Friday, June 16, 2006

Space, and why we must

We are going to kill ourselves.

No, seriously, it will happen. It may not be today, it may not be tomorrow, but eventually, we will destroy ourselves. I wish it could be another way, I really do. If we turn around our carbon emissions we just might be able to halt global warming before more than a few billion people are affected by it. But then there's still nuclear war. And biological war. Maybe one day, antimatter war. And asteroid strikes, and supervolcanoes, and eventually, in a couple billion years, the Sun will expand into a red giant and fry whatever's left behind.

But I said we were going to kill ourselves, didn't I? Yes, because we are going to stay here, and let all of the above happen.

For perpetuity, we will huddle in our fragile ecosystem and spend all of our time and resources trying to save something that, in the long run, simply cannot be saved. In the long run, there is only one way to survive, and that is to get some of our eggs out of this basket -- a basket perched on the edge of a table that is missing a leg, with an inquisitive toddler and his drunken stepfather stumbling about nearby.

Critics deride such talk as escape-hatch fantasies at best, and elitist wingnuttery at worst. Yet another example of the rich white people finding a way to absolve themselves of the problems they've created, or at least to give themselves the illusion of having salvation. It is entirely possible that this is the scenario that will unfold, and if it does, it will be unfortunate. But I envision something radically different.

I don't want a moonbase. I don't want twenty Harvard graduates in a dugout with a stockpile of frozen sperm and eggs waiting for the Big One to take us out so they can repopulate the species. I don't want an insurance policy: I want civilization.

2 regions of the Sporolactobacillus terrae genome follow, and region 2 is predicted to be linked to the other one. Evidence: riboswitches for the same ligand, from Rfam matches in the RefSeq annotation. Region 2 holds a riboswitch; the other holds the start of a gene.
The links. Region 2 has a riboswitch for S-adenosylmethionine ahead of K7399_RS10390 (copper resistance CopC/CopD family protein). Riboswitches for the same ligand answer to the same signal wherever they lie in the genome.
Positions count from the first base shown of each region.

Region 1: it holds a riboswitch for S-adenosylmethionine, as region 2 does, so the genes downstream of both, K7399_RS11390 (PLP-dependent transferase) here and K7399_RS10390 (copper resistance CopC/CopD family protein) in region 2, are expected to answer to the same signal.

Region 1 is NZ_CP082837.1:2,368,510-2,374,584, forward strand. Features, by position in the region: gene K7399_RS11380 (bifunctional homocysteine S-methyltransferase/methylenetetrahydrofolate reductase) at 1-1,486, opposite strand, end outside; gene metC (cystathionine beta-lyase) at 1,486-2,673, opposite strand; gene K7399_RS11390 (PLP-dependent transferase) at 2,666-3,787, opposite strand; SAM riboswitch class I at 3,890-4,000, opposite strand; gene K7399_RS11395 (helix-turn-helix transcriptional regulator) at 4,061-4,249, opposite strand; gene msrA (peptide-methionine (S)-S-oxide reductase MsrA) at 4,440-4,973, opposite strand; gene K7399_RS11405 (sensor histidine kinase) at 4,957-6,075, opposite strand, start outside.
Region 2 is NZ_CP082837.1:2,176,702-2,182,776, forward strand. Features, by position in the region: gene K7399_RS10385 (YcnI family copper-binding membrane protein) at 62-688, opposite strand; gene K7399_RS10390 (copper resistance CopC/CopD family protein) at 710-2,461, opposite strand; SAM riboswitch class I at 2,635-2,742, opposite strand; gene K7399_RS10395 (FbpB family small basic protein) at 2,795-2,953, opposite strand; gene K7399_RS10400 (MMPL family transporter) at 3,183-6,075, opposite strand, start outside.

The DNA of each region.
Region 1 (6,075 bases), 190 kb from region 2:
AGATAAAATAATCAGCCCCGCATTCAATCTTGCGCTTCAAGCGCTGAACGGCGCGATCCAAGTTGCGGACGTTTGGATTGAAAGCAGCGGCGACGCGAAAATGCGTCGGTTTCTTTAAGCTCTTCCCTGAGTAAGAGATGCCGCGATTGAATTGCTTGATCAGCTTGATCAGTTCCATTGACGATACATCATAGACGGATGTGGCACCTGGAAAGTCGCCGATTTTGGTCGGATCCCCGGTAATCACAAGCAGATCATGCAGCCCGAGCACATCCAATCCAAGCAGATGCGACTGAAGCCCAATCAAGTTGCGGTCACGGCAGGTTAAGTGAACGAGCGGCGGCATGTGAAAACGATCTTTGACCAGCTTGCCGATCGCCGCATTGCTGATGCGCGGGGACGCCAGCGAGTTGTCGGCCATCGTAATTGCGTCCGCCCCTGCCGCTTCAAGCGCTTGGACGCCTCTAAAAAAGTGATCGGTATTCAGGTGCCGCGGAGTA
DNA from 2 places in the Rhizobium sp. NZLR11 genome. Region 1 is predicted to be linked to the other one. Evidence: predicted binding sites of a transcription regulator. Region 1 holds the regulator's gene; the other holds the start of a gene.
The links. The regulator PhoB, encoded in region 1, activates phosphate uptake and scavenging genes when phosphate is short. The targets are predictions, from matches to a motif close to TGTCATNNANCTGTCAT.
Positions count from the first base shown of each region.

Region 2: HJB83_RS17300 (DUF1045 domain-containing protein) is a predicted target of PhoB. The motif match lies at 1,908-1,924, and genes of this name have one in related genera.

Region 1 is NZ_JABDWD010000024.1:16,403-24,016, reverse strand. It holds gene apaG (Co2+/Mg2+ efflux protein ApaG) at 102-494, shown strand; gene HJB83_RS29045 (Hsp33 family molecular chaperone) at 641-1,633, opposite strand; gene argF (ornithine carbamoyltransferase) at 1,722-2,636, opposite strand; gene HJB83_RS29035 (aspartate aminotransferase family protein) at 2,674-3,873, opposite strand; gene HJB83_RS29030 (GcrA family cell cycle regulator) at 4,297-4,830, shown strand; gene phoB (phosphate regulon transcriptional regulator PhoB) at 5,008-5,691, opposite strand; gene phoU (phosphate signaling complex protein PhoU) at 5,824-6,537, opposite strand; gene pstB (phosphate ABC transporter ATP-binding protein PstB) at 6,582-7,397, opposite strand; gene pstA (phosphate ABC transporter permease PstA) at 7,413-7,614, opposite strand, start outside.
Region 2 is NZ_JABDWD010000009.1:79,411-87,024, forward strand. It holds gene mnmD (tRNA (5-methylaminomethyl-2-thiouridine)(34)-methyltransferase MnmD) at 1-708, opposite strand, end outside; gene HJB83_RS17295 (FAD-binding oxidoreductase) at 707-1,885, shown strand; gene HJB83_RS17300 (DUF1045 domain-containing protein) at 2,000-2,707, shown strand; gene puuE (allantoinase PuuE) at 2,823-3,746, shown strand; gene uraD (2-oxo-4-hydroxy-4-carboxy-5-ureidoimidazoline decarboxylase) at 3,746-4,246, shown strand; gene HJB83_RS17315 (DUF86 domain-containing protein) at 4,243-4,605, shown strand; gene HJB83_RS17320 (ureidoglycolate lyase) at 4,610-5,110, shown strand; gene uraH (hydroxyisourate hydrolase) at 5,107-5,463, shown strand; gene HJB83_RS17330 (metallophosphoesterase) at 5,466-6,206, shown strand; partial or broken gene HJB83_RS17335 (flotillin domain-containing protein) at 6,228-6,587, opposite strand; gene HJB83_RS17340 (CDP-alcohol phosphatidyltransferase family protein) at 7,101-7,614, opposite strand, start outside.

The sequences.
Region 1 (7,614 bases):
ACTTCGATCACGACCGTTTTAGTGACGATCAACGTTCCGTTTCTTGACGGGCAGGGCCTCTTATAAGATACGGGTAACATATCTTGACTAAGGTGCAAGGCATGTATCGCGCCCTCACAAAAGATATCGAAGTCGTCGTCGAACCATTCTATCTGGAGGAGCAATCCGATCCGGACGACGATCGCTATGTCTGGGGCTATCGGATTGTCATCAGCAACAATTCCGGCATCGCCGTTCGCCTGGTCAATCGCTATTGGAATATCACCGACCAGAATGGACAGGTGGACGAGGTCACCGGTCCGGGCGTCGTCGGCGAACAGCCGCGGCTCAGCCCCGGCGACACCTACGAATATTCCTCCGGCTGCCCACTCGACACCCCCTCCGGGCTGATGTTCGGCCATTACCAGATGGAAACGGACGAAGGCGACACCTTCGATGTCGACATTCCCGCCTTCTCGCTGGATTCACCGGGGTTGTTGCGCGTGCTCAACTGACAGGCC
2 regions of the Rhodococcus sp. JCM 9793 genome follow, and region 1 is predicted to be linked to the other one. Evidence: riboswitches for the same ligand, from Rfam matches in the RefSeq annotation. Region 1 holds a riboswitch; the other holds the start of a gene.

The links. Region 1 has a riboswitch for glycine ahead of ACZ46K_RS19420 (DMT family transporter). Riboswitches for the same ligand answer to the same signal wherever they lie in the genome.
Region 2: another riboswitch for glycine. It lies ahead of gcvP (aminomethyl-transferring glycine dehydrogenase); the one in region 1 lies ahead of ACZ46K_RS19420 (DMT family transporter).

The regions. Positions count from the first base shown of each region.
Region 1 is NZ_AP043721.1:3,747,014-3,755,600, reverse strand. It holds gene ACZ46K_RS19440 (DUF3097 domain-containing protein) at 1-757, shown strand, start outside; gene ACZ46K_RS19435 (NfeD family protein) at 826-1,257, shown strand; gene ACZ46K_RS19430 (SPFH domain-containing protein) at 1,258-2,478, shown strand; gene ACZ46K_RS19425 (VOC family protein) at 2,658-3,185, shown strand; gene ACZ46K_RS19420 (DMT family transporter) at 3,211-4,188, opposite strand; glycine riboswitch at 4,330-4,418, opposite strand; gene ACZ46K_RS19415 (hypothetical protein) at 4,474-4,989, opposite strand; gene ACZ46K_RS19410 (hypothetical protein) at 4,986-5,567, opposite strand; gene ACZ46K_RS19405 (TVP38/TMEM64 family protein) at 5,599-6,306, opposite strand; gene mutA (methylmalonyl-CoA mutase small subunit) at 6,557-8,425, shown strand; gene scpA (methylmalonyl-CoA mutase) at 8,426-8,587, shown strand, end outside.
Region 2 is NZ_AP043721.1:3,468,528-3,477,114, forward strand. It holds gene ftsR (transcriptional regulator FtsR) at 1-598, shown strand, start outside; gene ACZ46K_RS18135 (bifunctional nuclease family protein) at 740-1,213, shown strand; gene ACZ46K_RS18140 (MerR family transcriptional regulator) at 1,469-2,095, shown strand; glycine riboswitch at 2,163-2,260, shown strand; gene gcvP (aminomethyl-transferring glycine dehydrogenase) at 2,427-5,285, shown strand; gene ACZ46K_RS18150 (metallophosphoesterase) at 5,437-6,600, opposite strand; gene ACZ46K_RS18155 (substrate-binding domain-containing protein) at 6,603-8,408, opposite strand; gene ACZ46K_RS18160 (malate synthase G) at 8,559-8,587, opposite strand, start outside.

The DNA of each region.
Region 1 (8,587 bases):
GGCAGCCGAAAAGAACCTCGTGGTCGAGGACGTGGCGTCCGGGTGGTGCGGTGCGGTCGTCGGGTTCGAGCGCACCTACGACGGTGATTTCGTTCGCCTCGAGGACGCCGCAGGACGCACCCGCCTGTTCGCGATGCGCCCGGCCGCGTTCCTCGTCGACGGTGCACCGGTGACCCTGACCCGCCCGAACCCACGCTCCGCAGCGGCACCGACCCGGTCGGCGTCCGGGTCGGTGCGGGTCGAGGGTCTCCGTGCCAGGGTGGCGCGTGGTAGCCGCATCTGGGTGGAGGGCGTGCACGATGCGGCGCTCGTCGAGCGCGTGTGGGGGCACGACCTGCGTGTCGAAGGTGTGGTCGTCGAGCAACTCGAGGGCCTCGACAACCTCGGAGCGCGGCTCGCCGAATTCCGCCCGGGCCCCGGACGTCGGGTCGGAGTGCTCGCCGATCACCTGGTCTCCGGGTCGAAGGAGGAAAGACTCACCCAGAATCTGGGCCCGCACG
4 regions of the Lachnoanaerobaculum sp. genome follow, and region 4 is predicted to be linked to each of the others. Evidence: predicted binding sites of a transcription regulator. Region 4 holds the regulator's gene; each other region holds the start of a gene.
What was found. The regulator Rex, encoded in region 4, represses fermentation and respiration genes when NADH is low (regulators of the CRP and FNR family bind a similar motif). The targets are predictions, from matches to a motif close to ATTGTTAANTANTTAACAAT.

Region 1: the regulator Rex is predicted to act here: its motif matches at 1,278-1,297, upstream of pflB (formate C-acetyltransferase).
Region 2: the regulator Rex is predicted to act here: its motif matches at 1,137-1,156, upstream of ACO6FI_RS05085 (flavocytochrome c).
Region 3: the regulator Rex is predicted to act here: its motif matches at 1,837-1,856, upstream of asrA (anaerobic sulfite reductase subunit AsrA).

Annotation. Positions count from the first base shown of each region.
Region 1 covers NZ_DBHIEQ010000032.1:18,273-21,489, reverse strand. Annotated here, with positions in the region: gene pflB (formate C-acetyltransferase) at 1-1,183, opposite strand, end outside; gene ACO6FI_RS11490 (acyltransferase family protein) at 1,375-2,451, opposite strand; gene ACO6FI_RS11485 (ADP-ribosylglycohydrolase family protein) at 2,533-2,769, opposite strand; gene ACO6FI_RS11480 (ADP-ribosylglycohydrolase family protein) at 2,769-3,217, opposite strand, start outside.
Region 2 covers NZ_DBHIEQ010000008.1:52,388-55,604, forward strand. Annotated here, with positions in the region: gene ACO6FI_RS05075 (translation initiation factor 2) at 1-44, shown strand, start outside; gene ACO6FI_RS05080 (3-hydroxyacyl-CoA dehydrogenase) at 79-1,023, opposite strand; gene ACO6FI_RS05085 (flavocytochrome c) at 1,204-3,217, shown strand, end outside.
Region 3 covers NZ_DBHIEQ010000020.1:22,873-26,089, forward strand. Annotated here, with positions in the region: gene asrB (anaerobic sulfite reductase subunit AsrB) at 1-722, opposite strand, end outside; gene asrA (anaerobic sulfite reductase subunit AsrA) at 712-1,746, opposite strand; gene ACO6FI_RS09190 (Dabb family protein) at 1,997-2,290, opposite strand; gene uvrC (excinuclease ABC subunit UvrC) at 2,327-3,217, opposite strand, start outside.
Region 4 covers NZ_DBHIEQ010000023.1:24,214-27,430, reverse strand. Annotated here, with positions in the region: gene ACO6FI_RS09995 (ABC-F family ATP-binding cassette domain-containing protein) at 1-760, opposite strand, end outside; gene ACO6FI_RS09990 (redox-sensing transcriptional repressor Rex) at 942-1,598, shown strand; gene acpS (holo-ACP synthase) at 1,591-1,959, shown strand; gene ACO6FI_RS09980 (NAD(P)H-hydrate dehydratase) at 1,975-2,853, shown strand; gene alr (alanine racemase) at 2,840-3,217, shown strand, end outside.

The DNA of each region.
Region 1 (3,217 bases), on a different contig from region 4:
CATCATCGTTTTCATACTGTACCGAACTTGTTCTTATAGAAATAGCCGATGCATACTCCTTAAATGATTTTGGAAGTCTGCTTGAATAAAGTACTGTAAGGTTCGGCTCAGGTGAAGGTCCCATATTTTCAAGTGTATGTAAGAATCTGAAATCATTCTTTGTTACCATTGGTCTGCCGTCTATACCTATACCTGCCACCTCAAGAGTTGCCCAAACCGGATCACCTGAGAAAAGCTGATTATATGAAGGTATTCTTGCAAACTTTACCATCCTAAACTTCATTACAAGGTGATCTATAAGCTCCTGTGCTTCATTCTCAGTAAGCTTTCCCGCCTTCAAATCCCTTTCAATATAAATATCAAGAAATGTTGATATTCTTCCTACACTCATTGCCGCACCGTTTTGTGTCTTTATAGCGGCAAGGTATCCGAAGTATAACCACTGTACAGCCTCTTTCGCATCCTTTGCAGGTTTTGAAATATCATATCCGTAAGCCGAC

I want a thousand moonbases -- nay, a thousand moon cities. Cultures thriving, towns bustling, the great melting pot dream writ large across the solar system. I want countless experiments in liberal and social democracy playing out over the surface of Mars, in great O'Neill cylinders hovering high in orbit of Earth, in the cold and icy depths of the Kuiper Belt. I want passionate music and literature to be written about the rings of Saturn from people looking at them with their own eyes on vacation from their homes on cloud-shrouded Titan. I want enclaves of cultures thought extinct on Earth surviving and thriving where no touch of homogenization can harm them. Brown people, black people, red and yellow and white people, young and old, rich and poor. I want the human species to continue to evolve and strive for creating itself in whatever images it desires.

I then want this to be repeated, at the next star over, and the next... green bubbles of life spreading from Earth like spores on the wind. And when we find other life, we let it be.

And I don't want to give up on Earth. I dream of a day when the Earth is lush and green, humanity living in the technological wonder of their solar-powered cities and leaving the countryside to nature. Respect for all forms of life above human desire. No need to rape the land for what few resources weren't touched in the gloaming of the dread Industrial Age; with the resources of the Solar System, trillions of people could be supported, including those who wish to remain on our home world.

All of this is possible. We can save the world, for now, and do the other things. It doesn't take much. President Bush has a token flags-and-footprints plan for lunar and Martian exploration -- we need a plan for lunar and Martian living. Dr. Robert Zubrin, of the Mars Society, has shown extensively how it could be done for scarcely more money than NASA currently receives, a level of funding that is less than half of one percent of the federal budget. We can survive in the long run and we can clean up our mess. It is not a choice between them.

1 comment:

  1. While I agree with basically ALL of this, I don't think most governments are going to want to spend much money on space settlement, and there's too much inertia to adopt Zubrin's plan just yet.

    My big hope is for continued progress in space elevator development. If a beanstalk make building castles in the sky cheaper, government and industry will be all over it.